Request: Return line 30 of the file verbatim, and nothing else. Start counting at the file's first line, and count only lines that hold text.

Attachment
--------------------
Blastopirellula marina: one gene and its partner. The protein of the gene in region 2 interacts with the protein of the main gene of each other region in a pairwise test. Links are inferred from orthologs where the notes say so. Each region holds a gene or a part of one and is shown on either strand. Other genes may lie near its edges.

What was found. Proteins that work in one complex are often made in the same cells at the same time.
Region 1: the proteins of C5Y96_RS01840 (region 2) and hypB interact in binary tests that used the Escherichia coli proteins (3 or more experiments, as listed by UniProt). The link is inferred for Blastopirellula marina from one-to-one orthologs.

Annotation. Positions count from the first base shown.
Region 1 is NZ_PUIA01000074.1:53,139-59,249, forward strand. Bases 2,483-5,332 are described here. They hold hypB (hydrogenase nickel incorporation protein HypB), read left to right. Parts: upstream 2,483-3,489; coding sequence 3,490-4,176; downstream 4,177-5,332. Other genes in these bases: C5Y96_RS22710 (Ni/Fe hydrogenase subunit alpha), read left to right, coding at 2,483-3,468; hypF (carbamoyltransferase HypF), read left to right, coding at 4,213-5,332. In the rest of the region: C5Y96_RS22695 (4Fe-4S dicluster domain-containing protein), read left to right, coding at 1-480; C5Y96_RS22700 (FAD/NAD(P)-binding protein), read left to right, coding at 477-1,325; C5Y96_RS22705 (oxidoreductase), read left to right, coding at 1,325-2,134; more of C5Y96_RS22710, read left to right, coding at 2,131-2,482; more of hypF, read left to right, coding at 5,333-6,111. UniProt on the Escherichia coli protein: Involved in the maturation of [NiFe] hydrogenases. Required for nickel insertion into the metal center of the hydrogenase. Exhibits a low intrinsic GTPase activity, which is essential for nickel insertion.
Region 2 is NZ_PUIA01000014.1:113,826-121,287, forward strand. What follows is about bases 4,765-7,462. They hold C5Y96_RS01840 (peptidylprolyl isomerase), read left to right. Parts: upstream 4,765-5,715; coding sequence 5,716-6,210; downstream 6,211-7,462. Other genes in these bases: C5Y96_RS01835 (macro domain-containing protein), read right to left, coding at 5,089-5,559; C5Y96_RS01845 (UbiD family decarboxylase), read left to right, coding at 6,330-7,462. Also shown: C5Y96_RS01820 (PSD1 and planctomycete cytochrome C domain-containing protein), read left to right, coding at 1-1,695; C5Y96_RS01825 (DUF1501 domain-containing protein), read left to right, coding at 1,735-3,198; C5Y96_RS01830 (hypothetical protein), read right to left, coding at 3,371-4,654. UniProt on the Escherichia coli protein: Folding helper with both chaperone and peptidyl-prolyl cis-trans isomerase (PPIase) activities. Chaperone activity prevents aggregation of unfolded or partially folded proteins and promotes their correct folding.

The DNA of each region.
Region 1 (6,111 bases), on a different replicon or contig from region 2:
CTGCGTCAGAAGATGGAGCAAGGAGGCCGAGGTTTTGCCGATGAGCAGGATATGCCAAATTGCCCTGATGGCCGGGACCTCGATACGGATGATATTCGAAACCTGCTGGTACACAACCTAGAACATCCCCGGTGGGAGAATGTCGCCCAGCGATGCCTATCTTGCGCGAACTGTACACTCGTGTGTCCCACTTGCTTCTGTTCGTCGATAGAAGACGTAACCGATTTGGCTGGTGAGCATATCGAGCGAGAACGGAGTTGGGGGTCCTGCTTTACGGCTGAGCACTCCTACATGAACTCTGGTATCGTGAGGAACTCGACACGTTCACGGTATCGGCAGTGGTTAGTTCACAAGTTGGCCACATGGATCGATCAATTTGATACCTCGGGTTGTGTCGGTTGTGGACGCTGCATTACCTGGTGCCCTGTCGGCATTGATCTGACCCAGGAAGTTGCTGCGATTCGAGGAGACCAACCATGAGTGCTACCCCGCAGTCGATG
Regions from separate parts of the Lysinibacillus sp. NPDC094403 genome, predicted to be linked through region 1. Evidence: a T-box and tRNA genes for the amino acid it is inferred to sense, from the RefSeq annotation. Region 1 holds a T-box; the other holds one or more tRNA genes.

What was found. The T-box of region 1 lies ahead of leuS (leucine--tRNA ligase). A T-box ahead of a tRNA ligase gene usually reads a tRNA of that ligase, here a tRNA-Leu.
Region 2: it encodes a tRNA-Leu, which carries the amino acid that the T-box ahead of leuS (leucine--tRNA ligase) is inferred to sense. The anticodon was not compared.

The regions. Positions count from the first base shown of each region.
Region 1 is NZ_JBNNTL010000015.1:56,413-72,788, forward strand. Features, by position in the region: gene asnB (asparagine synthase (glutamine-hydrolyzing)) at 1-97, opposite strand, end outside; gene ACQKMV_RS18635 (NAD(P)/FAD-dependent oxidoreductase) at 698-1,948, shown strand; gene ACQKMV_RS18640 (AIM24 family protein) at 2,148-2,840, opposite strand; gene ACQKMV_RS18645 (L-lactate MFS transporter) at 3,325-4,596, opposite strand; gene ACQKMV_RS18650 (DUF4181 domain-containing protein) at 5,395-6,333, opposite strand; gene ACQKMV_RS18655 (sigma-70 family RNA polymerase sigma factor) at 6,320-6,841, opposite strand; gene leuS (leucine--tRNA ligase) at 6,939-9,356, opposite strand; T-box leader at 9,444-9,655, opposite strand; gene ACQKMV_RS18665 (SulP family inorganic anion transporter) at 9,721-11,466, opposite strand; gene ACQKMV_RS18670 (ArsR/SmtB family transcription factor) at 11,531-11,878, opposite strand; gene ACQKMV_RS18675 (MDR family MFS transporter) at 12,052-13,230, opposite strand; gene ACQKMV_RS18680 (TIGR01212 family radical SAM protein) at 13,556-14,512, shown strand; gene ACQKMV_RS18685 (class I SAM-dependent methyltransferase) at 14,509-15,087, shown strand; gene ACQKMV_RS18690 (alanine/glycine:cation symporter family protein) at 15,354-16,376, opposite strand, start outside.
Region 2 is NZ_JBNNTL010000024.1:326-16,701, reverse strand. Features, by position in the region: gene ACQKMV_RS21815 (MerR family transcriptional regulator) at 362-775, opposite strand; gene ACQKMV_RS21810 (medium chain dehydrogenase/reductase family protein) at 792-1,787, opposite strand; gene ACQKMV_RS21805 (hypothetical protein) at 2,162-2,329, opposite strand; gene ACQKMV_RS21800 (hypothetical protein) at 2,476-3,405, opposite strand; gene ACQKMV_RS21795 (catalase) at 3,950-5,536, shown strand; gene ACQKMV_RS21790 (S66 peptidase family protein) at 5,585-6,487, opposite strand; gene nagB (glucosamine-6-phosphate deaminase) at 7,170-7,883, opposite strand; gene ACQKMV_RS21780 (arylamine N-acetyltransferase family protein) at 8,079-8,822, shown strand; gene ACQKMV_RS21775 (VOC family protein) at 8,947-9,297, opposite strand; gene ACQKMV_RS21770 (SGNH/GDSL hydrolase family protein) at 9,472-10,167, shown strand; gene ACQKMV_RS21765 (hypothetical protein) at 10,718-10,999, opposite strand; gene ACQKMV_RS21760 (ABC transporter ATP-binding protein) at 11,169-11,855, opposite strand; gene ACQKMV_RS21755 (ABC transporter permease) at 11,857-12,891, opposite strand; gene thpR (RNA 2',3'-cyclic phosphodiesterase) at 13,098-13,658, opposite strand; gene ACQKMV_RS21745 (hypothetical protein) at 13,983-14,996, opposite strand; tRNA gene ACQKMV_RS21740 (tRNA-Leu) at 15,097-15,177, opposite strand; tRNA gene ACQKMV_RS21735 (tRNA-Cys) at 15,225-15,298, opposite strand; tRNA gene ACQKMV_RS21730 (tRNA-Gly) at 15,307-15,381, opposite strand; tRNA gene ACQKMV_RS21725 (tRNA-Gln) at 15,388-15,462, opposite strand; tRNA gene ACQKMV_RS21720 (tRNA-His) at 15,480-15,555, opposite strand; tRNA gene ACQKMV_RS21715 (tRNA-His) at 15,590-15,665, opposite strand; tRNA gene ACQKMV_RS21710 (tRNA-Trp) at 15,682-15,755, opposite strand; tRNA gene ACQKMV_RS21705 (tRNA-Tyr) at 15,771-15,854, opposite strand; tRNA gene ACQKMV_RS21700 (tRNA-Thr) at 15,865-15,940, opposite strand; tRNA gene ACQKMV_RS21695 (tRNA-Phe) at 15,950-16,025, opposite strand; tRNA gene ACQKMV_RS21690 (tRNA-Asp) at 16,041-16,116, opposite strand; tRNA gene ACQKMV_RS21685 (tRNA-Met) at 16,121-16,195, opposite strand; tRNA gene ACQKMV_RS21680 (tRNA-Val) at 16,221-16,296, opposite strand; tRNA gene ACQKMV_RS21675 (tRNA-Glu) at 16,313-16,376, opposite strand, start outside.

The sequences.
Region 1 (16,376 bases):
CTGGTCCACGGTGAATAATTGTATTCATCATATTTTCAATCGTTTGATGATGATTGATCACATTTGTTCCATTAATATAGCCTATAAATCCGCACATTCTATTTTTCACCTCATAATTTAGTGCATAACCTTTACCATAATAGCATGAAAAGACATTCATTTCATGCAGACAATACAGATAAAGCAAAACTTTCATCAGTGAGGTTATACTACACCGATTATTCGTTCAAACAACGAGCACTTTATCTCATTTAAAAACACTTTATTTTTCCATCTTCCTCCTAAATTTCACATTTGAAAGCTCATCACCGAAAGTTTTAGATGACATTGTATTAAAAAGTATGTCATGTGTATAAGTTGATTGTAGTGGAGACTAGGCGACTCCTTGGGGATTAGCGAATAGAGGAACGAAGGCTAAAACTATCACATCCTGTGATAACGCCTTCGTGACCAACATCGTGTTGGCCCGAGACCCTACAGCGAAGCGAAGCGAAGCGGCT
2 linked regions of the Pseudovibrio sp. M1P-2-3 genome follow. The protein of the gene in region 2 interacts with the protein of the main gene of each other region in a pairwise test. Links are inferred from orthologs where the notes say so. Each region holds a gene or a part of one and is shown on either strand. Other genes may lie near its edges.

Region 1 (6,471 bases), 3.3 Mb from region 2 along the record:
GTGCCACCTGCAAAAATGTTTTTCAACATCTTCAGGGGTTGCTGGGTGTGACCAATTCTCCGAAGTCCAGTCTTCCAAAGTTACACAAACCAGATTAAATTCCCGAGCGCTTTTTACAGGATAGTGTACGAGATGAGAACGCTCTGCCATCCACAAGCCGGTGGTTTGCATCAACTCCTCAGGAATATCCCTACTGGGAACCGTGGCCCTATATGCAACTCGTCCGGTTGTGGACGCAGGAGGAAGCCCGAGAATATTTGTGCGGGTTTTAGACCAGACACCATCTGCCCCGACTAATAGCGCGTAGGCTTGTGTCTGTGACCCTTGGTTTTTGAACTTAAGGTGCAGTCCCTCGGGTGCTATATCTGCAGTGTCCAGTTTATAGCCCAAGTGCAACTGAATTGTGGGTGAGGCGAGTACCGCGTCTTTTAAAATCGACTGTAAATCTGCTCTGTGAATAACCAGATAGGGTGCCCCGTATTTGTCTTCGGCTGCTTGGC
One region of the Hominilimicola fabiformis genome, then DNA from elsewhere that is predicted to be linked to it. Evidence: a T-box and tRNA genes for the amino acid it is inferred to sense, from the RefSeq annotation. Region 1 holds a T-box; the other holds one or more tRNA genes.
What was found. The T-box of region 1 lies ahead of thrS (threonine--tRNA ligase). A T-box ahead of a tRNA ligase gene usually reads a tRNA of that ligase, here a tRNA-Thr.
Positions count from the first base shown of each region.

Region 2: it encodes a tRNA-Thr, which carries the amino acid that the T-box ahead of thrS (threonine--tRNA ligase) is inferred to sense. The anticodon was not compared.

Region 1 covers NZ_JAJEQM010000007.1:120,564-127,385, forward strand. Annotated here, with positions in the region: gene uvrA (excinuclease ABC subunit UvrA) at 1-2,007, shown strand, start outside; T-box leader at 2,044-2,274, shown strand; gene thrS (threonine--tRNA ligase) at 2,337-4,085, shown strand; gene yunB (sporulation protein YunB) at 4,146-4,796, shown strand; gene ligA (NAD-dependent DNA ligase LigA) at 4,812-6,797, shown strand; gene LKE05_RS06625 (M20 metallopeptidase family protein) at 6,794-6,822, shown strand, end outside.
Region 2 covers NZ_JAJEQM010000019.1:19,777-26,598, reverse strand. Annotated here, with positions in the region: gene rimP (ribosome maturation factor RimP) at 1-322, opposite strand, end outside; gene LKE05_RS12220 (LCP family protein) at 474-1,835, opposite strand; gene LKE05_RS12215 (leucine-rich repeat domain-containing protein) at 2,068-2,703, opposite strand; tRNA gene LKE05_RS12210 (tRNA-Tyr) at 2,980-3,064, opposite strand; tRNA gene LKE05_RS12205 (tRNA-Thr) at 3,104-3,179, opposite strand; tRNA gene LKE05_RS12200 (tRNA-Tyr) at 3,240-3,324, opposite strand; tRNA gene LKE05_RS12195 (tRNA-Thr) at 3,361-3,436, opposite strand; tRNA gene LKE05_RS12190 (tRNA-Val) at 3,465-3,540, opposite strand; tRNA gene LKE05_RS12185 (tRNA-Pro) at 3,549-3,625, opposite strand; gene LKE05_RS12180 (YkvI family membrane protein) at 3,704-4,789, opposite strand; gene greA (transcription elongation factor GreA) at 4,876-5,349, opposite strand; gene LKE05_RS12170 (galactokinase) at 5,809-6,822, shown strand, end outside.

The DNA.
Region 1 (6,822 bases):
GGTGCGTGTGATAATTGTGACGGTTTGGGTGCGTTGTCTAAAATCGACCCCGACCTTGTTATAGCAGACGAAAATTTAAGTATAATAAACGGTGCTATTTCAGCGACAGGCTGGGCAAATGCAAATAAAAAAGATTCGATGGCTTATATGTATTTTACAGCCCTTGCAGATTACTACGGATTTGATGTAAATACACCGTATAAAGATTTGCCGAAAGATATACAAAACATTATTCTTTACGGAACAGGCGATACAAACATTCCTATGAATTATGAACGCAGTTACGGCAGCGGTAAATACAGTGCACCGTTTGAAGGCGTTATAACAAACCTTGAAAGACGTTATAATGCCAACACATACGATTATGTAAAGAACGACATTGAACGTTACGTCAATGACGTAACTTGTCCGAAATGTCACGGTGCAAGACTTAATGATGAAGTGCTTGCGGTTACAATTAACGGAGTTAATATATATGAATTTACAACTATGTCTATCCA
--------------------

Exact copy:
GGTGCGTGTGATAATTGTGACGGTTTGGGTGCGTTGTCTAAAATCGACCCCGACCTTGTTATAGCAGACGAAAATTTAAGTATAATAAACGGTGCTATTTCAGCGACAGGCTGGGCAAATGCAAATAAAAAAGATTCGATGGCTTATATGTATTTTACAGCCCTTGCAGATTACTACGGATTTGATGTAAATACACCGTATAAAGATTTGCCGAAAGATATACAAAACATTATTCTTTACGGAACAGGCGATACAAACATTCCTATGAATTATGAACGCAGTTACGGCAGCGGTAAATACAGTGCACCGTTTGAAGGCGTTATAACAAACCTTGAAAGACGTTATAATGCCAACACATACGATTATGTAAAGAACGACATTGAACGTTACGTCAATGACGTAACTTGTCCGAAATGTCACGGTGCAAGACTTAATGATGAAGTGCTTGCGGTTACAATTAACGGAGTTAATATATATGAATTTACAACTATGTCTATCCA